For the descendents of Richard Dearie and his son John Russell

Henry Mossop can be seen with his family occupying most of the right hand side of his daughter Madeleine's wedding photograph.

Walter on the right lived in Essex between 1932 and 1939 and died on 16 October 1945. Pru Addison recalled him sending Christmas cards. She didn't think he ever married. His address in Hilda Russell's address book was 52, Queen Victoria Street , London, and in May's address book, Fairlop, Avenue Road, Witham, Essex. He was an electrical engineer in 1891 and 1901.

The other brother in the picture could be Charles, a clerk at the Bank of England in 1891,or possibly Samuel, since John is described as of Hong Kong in the family tree.

Mary was engaged for years to a man called Withers, but Lily, her sister, went off with him and took him to British Guyana. He was considered a weakling, and the family story is that she forced him to work very hard, and he came back reasonably well off. Their daughter Grace married a man whose surname was Henry, who was a policeman in Cyprus and they had two daughters who lived in Bransgore. There are four addresses for Lily Withers in a 1940 address book of Hidas: in 1940: Pineways, Tiekel Avenue, Camberley. Flat 2, Northcote Lodge, London Road Blackwater. The Old Rectory Bunwell Norwich and The Bridge Hotel, Sutton Bridges Lincs, and for 1927 :Stack House Settle. See the newscutting at the bottom of this page..

Left: Mary. Read three of her letters sent to Madeleine Russell.



Mossop brother?
Elizabeth Mossop nee Cross. Henry's mother

Walter Mossop Henry's brother

May Mossop nee Fox, Henry's wife

Mary Mossop, Henry's sister.

Above: A family tree written by John Russell. Below: click on the button below for a more detailed Mossop family tree. Original sources still have to be checked for most of this information.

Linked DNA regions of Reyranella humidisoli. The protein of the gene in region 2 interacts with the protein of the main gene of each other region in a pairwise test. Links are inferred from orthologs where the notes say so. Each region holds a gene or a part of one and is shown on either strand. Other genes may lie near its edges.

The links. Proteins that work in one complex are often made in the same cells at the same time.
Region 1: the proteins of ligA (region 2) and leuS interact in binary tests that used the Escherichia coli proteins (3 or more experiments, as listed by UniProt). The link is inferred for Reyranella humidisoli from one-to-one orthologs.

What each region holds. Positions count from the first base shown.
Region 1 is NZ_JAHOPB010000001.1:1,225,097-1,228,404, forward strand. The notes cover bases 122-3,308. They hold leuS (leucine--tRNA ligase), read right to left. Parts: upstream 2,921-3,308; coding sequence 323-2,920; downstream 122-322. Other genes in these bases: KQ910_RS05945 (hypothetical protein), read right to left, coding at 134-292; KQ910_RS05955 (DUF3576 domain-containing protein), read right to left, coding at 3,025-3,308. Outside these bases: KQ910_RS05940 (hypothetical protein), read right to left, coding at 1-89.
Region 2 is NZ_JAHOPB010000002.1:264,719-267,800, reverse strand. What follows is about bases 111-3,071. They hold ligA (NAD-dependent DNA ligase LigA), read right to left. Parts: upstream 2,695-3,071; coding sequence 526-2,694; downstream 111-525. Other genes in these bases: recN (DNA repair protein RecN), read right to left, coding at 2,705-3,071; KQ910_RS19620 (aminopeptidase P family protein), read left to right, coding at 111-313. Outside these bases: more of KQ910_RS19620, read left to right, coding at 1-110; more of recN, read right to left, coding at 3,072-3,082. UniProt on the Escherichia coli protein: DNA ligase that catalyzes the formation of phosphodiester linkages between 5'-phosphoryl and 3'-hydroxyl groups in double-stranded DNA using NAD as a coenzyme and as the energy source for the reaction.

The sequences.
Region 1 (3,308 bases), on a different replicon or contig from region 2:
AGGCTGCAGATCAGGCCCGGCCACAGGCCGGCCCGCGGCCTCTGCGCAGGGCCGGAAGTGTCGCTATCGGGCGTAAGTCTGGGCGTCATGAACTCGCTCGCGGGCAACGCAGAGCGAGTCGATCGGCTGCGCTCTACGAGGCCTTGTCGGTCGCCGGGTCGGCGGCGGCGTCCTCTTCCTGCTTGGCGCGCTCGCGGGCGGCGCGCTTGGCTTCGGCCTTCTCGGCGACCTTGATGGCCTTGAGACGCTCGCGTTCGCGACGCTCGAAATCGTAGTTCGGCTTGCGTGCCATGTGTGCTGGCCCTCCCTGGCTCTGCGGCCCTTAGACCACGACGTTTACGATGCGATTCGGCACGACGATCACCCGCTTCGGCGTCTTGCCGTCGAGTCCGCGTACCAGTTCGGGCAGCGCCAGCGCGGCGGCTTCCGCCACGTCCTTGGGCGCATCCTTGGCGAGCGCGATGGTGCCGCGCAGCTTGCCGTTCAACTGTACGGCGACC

Henry Mossop

Henry's Parents

Henry’s father John Mossop was born in Long Sutton, Lincoln on 28th October 1830. He seems to have had at least three occupations. On his marriage cerificate in 1857 he was a Stockbroker. By 1860 he was a "glass manufacturer" on his son Henry’s birth cerificate and on the 1861 census when he is living at The Butts, New Brentford, Brentford. By the 1871 census when the family was living at 6, Bank Buildings, Bank, his profession was "bank manager" which he continued to be until he retired. In 1881 the family was living at 7, Pembridge Villas, Wimbledon Park Road, Wandsworth. By 1891 he had moved to Pevensey, Fountain Road, Enfield. The 1901 census shows his new address is 129, West End Lane, Hampstead, and by 1911 his widow's address is Lincoln Lodge, Headstone Drive, Harrow. As the cutting on the right shows he worked at the St Johns Wood Branch of the London and South Western Bank.

Henry's mother, seen in George and Madeleine’s wedding photograph looking like Queen Victoria, was Elizabeth Cross, born in Brentford. Her father Salem Cross was a soap manufacturer. She was remembered by Hilda Russell as doing little more than walking very slowly from the kitchen to the drawing room and back again and if the fire was low she would ring and tell the maid to put more coal on.